November 9, 2016

For some inexplicable reason, I decided one day to withdraw from everything in my life. At the time, I was studying abroad at university in Bremen, Germany. Instead of going to lectures, I retreated into a cocoon of duvets and a world of fantasy limited to the confines of my bedroom. I shut out the outside world and ignored all calls from friends and family. The only time I went out was late at night to the nearby convenience store to buy a bottle of coke or beer. The shopkeeper noticed my gradual deterioration and asked me if I was alright. The misery etched in my face was very apparent. My complexion had become pallid and I had dark-rings around my eyes due to poor sleep and diet. Like many people with depression, I responded “I’m fine”, knowing full well that I wasn’t.

It was as though fuse blew in my head and I felt no longer able to cope with day-to-day existence. During the day I slept and at night, I’d surf the internet to distract myself from the feeling that life had absolutely no meaning. Due to my lack of activity, my body became listless and exhausted, and I could no longer cope with even the most prosaic of tasks.

Things got really bad about 8 weeks into my self-imposed isolation when, foolishly, after a sleepless night I broke free from my miserable stasis and my squalid little bedroom. I boarded a train early in the morning for the Dutch city of Groningen where, after a long walk in the bitter cold, I entered a coffee shop and bought a couple of joints. I thought they’d calm me down, but they had the opposite effect. I felt my heartbeat race like it never had before. I then felt the ground move underneath me. I felt like my head was being filled with some gassy, incendiary fluid and was going to explode.

The panic wouldn’t subside. It got to a point that I convinced myself I was dying of a heart attack and begged a passerby to call an ambulance. After a quick check of my vitals, I was declared fine and told by the paramedics to eat some sugary food and sleep it off. I felt reassured, but still residual panic lingered and I felt strange tingling sensations on the train journey home. The next day, I woke up feeling exhausted from the day before but resolved to clean up my act. However, the panic returned, worse than ever and suddenly I felt as though I was being sucked into a vortex of despair and agony. It was a hellish sensation.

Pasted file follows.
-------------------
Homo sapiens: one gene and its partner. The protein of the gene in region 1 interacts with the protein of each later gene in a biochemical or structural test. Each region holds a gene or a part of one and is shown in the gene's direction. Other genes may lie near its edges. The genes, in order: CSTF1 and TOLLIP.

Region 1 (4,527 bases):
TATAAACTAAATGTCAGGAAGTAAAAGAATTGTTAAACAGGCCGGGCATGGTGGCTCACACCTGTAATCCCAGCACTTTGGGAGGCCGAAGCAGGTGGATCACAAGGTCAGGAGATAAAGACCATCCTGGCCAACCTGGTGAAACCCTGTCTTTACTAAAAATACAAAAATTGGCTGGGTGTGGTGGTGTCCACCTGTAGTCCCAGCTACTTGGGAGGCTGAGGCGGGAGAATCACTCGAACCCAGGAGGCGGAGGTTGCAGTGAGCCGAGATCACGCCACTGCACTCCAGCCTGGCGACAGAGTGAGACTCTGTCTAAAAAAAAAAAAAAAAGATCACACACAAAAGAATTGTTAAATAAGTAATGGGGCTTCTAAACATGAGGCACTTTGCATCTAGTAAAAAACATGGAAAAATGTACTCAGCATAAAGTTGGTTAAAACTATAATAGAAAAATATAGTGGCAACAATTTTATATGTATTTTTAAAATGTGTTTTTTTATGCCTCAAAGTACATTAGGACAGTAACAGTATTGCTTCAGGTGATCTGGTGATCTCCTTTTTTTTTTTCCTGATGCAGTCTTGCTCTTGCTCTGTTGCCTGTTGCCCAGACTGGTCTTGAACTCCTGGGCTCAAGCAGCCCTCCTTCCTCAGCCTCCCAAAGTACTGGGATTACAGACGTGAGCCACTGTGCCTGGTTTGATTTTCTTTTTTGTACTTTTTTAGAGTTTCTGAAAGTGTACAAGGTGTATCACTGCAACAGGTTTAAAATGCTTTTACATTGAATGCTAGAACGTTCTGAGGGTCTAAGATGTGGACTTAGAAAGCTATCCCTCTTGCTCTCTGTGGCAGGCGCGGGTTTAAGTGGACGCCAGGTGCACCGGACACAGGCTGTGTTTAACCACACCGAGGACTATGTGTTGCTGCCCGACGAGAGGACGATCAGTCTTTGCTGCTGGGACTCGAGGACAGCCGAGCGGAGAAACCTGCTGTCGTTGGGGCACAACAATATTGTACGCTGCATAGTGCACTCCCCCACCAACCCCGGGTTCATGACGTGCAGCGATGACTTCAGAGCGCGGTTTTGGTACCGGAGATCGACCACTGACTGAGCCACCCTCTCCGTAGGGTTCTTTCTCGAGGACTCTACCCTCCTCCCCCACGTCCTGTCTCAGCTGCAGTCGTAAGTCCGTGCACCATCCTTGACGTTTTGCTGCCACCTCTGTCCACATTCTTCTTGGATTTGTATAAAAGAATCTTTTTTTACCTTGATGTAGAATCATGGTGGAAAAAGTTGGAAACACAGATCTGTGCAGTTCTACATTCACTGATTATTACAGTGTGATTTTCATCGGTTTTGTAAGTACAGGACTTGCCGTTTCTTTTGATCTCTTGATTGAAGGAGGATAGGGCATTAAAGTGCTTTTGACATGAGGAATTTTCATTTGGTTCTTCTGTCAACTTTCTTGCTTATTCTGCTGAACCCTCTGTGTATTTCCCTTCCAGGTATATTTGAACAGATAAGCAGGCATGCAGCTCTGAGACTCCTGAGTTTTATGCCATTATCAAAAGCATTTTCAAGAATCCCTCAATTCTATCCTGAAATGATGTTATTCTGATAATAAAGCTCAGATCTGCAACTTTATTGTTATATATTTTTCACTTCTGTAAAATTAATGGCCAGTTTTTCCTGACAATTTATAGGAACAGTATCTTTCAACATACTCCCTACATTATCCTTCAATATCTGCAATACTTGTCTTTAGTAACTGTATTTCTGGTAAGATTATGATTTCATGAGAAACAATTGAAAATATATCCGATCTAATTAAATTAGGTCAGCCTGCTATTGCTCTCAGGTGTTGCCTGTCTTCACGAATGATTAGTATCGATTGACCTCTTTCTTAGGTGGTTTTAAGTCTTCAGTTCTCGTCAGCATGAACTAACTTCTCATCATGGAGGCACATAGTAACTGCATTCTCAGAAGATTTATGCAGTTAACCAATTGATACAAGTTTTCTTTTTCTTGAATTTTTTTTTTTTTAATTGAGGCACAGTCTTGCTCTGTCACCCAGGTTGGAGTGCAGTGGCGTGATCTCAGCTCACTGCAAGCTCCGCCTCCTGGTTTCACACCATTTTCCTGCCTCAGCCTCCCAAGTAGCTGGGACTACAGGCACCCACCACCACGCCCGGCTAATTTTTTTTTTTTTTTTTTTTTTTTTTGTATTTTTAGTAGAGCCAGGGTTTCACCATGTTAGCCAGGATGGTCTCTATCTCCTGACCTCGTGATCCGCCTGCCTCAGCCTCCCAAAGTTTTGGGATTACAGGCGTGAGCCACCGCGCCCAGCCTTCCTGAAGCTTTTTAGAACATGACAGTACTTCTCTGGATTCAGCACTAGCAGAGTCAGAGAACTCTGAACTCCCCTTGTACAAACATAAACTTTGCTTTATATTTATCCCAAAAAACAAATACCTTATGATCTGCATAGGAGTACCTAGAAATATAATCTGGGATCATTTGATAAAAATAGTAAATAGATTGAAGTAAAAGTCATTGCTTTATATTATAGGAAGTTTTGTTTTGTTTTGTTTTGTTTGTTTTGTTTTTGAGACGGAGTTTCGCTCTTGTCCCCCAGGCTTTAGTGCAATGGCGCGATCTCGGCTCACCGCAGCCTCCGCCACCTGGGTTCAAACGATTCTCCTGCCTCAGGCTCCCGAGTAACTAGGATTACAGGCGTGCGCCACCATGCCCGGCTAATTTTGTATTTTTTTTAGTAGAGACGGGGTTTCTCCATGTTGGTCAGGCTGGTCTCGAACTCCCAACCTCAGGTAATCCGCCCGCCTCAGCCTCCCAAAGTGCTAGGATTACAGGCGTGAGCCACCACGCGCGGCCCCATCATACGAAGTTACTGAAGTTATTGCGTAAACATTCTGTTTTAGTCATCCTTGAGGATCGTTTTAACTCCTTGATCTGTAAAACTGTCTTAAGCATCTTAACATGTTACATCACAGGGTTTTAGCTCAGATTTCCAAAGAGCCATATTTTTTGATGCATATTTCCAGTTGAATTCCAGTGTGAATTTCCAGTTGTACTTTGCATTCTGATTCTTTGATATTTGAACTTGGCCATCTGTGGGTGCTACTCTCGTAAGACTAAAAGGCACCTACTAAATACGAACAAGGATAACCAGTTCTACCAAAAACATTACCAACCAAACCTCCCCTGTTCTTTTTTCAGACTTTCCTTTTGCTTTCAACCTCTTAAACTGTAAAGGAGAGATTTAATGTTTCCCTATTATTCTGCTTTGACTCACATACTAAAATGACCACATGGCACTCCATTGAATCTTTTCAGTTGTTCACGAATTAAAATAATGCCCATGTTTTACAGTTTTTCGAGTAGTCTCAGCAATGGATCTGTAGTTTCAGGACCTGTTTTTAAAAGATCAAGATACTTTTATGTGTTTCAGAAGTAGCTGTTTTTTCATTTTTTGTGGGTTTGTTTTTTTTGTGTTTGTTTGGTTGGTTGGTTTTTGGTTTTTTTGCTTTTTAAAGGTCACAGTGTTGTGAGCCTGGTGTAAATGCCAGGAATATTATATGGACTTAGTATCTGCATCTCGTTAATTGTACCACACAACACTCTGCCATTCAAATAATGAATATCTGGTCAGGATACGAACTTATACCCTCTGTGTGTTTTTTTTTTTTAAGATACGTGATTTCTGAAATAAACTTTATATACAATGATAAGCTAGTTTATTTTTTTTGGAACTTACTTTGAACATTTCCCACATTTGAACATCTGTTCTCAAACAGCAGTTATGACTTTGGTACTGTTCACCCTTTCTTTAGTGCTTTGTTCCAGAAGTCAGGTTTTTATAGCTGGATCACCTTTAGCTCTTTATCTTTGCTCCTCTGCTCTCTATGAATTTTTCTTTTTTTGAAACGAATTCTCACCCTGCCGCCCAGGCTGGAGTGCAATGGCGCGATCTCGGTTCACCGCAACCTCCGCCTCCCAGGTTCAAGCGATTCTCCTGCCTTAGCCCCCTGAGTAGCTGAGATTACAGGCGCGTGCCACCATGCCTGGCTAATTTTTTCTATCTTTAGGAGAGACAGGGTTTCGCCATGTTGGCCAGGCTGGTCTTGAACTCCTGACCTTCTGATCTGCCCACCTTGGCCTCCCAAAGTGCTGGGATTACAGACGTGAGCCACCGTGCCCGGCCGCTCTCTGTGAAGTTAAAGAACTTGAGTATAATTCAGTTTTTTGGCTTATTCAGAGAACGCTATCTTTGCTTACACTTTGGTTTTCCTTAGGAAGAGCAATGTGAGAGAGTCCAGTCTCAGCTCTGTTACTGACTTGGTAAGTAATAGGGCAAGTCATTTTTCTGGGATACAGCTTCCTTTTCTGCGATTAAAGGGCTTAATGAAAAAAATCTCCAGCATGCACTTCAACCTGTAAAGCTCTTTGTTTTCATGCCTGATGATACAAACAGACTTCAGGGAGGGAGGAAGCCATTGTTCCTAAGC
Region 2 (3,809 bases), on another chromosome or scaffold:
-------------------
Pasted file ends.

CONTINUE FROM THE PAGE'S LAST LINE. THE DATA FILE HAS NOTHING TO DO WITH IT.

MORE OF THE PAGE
Trying to fight it only made it worse and, very reluctantly, I told my landlord who also lived in the house I was staying in that I was suffering from panic attacks. It was extremely embarrassing to admit this to somebody and a crushing blow to my self-esteem. I used to pride myself on being stoical, and yet here I was making a huge fuss about something that wasn’t even physical. Healthy males are meant to be awash with bonhomie, not enveloped by fear and despair like I was, I thought to myself. Luckily, my landlord noticed I was suffering and drove me to the nearest hospital. There, I checked into a psychiatric ward where I spent 8 long weeks getting myself fit again.

It was a surreal experience looking back on it. At times I felt fine; other times, I dissolved into undignified fits of crying and required a sedative to calm me down. Thankfully, I improved over time and was eventually able to find my way out of the darkness and even if the depression occasionally does creep back, I now have the techniques to keep it at bay. For a long time, I vowed never to tell my story for fear of what others might think. Male pride had prevented me from opening up to the world about how fragile and sensitive I really am. But here it is. I am unashamed to admit I was in a dark place, that the world had got on top of me and, rather than opening up about how I was feeling, I retreated into a place that only prolonged my suffering.

It’s so important that we open up to depression and anxiety so that anyone in a dark place can talk candidly to somebody about how they’re feeling. Don’t think that hiding how you’re feeling is the right way about it. It isn’t. Depression is not an indication of weakness, but a natural result of being a human being in a demanding and often chaotic world. To feel shame about it is to ignore what complex creatures us human beings really are and the myriad difficulties we face in our lives. The sooner people can ask for help, the sooner they will be able to improve. 

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